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A GROWING OPPORTUNITY: Investment in agriculture crucial to drive down poverty in sub-Saharan Africa

Agriculture could be a catalyst for economic growth in sub-Saharan Africa, but lack of funding for strategic investment risks undermining progress, according to a report published today by the ONE Campaign. Despite agriculture’s significant contribution to the economy of most African countries, investment in infrastructure, technology, and market development for the sector remains very low.

Both African leaders and donor countries have placed agriculture at the centre of efforts to unlock development in the continent. With more than two-thirds of African people dependent on farming for their livelihoods, investment in the sector is one of the most effective ways to reduce poverty.

But today’s report, ‘A Growing Opportunity: Measuring Investments in African Agriculture,’ which tracks commitments made by 19 African countries and eight donor countries to support growth in agriculture and improve food security, shows these commitments are off track. This must be urgently addressed if the potential for agriculture growth to bring about broader economic development is to be realised.

Where leaders and donors have committed to and financed ambitious, robust agriculture investment plans, there has been good progress. Ethiopia stands out; from 2008 – 2011 almost 20 per cent of government spending was invested in agriculture and productivity rose each year by almost a quarter. The country has a clear 10-year plan for agriculture and is on track to meet the Millennium Development Goal (MDG) of halving extreme poverty by 2015.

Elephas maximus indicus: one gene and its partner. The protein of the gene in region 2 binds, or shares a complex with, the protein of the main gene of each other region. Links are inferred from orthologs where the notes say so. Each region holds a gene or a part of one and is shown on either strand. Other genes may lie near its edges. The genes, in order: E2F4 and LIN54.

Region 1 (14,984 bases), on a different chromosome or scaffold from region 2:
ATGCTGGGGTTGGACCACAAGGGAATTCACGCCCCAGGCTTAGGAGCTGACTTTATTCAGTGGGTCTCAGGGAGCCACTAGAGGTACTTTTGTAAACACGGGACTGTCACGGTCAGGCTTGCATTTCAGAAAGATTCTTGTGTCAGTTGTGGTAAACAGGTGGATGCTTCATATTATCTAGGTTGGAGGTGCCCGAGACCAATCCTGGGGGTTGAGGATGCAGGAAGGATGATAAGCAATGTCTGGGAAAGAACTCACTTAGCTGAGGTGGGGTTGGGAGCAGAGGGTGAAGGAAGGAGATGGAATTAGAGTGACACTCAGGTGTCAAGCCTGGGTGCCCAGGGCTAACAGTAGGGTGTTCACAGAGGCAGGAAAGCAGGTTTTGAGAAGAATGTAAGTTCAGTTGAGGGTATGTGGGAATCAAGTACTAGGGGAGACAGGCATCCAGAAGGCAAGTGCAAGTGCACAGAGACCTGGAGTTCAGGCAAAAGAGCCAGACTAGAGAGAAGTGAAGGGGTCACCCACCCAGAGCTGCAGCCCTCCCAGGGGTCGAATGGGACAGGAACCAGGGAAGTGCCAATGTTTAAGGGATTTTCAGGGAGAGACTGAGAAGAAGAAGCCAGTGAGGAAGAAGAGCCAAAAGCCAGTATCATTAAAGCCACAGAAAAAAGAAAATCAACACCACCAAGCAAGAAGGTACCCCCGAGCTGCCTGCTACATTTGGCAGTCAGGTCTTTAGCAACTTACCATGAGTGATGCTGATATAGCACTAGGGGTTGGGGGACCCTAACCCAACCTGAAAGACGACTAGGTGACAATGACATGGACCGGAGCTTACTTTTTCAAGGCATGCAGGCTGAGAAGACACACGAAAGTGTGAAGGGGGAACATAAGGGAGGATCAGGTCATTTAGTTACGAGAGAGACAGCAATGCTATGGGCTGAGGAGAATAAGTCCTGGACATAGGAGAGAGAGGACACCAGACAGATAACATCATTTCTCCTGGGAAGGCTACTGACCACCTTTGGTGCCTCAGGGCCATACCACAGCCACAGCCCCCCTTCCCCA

However, across the 19 countries studied there is an urgent need for donors and African leaders to address a $4.4 billion funding gap. Only four countries analysed – Ethiopia, Niger, Malawi and Cape Verde – have met the bold 2003 Maputo African Union commitment to invest 10 per cent of their budget in the agriculture sector. Senegal and Sierra Leone are close behind.  Alarmingly, eight countries’ budgetary allocations to agriculture actually decreased.

At the same time, G8 countries are falling well short of meeting the $22 billion pledge agreed at the 2009 G8 Summit in L’Aquila – less than half the money committed has been distributed and donor support for African-led agriculture plans is significantly off track. The credibility of the G8 rests on being accountable for these past pledges.

Dr Sipho Moyo, Africa Director at the ONE campaign said:

“African agriculture should be thriving. The continent has the right conditions to feed itself, enjoying fertile farmland, enough water and a climate that can support flourishing smallholder farms.

“Sustained investment in agriculture could be transformative and ONE applauds Ethiopia, Niger, Malawi and Cape Verde for prioritising spending. These countries have demonstrated clear progress over the past 10 years, but Africa as a whole is far from realising its potential.

“We know that growth in agriculture is an especially effective route to reducing poverty.  And yet, while sub-Saharan Africa has seen tremendous progress in health and education, cereal crop yields have barely improved in decades.”

The ONE report also notes that important policy steps have been taken to fast-track agriculture development. To date over 40 countries have actively engaged in the CAADP process (the Comprehensive Africa Agriculture Development Programme, designed to eliminate hunger and reduce poverty through agriculture), 30 have compacts signed and 26 national agriculture investment plans are in place. To translate these policy statements into productivity and food security, the $4.4 billion spending shortfall has to be filled.

The report’s key findings are: